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Carbon emissions from advanced economies rise for 1st time in 5 years

Pedestrians in NYC cross a the street while a pipe emits carbon dioxide emissions
Photo: Kena Betancur/VIEWpress/Corbis via Getty Images

The International Energy Agency said Tuesday that combined carbon dioxide emissions from the world's advanced economies are set to rise 0.5% in 2018, ending a 5-year declining trend.

Why it matters: It's another data point in the wider picture of overall global emissions that began climbing again in 2017 after a 3-year plateau, even as scientists warn of the need for steep emissions curbs in coming years and decades to prevent high levels of warming.

"Based on the latest available energy data, energy-related CO2 emissions in North America, the European Union and other advanced economies in Asia Pacific grew, as higher oil and gas use more than offset declining coal consumption."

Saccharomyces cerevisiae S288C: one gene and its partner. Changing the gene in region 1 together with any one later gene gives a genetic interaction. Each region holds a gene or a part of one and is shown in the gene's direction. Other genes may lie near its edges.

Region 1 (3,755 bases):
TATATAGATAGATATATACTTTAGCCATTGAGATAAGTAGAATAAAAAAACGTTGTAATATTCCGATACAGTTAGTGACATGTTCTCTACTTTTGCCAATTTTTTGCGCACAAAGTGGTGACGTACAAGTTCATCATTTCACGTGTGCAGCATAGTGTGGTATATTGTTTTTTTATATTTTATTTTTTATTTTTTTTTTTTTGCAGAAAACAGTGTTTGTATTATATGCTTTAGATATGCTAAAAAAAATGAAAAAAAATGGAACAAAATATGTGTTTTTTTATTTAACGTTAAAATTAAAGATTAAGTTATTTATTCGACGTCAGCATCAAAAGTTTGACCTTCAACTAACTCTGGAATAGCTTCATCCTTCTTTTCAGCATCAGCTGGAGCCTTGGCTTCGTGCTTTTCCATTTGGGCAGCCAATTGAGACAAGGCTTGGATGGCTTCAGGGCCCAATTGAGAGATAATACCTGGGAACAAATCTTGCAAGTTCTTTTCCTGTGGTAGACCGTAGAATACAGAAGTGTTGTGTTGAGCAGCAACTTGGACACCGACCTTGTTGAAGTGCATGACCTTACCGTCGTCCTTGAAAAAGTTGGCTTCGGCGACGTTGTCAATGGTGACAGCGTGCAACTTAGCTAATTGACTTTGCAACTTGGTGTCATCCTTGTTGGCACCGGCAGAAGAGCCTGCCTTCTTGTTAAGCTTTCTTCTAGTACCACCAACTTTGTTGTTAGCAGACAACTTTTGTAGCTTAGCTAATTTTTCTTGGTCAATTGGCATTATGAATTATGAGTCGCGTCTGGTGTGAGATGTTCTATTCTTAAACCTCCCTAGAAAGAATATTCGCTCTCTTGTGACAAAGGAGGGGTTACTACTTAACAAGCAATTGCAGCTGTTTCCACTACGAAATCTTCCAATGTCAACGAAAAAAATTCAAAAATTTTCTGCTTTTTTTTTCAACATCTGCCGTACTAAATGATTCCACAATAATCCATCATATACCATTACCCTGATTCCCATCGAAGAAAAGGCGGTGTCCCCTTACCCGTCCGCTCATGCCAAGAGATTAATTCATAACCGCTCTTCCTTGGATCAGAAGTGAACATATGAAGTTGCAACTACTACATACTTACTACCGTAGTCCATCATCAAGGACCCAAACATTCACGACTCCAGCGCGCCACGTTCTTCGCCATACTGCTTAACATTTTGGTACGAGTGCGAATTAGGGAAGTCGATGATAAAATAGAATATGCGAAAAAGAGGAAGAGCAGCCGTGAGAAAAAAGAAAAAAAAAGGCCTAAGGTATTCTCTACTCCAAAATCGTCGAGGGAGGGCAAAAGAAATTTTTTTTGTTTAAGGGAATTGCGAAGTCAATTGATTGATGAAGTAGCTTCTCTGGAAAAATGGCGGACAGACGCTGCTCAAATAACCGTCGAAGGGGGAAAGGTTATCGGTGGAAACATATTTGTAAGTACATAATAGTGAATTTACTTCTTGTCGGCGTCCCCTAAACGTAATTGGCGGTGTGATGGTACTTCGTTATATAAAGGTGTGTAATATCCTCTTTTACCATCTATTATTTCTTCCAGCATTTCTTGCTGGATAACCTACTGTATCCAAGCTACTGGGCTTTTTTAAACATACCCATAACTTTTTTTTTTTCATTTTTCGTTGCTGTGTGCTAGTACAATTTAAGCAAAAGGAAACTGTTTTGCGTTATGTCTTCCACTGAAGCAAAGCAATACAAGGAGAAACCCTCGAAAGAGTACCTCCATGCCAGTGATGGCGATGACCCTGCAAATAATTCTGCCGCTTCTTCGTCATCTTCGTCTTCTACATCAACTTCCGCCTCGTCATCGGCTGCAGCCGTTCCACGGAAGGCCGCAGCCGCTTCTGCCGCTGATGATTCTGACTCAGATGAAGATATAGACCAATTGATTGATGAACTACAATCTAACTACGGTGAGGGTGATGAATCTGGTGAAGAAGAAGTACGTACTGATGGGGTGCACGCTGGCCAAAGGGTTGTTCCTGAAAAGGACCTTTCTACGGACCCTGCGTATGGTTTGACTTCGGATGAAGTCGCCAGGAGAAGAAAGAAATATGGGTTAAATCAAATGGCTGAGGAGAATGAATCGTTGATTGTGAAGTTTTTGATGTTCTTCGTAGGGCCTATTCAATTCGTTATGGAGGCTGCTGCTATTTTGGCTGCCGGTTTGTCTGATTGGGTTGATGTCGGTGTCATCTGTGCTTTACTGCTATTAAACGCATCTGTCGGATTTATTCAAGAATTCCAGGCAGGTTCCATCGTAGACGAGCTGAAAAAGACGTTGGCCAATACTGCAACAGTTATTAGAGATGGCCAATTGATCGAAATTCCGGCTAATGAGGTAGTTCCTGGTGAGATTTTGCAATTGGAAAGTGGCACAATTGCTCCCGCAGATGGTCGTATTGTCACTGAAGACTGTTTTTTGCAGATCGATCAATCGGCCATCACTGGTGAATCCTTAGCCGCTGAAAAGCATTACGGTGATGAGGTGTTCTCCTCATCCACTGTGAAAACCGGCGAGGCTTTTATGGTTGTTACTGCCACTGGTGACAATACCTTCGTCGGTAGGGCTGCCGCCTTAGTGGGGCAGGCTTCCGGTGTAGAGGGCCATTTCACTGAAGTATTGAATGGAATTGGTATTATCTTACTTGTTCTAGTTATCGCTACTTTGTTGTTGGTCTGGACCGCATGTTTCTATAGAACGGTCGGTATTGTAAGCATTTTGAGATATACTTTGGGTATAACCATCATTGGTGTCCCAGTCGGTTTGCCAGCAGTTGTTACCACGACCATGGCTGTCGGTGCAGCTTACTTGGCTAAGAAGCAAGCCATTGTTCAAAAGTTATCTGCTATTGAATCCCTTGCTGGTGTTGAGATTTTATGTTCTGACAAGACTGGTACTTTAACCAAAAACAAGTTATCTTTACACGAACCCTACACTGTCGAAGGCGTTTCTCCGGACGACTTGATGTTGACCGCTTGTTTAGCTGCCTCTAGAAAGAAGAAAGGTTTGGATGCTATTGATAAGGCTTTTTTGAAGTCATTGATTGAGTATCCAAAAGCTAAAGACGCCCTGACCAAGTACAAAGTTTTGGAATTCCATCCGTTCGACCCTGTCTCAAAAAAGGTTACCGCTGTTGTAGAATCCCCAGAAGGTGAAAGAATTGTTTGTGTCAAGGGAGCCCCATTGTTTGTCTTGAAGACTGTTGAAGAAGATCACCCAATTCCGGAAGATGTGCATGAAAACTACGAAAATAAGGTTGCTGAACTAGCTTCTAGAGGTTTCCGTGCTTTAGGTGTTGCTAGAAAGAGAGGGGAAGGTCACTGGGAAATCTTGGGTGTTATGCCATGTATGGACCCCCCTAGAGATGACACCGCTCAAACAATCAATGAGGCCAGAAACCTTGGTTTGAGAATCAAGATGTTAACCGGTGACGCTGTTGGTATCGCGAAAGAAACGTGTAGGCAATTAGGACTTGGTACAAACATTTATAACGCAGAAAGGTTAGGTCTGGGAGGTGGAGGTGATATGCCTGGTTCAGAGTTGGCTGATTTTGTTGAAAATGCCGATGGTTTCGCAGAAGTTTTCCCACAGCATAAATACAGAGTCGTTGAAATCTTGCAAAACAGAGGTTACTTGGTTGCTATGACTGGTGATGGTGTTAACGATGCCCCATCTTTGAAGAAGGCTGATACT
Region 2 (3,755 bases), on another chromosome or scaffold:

— Per the report

Threat level: IEA called the data, which arrives alongside the major UN climate conference getting underway in Poland, "particularly worrisome for global efforts to meet the Paris Agreement."

What's next: IEA also expects emissions from developing nations to be higher again this year. While fuller data won't be released until March, "all indications point to emissions growth globally," IEA said.

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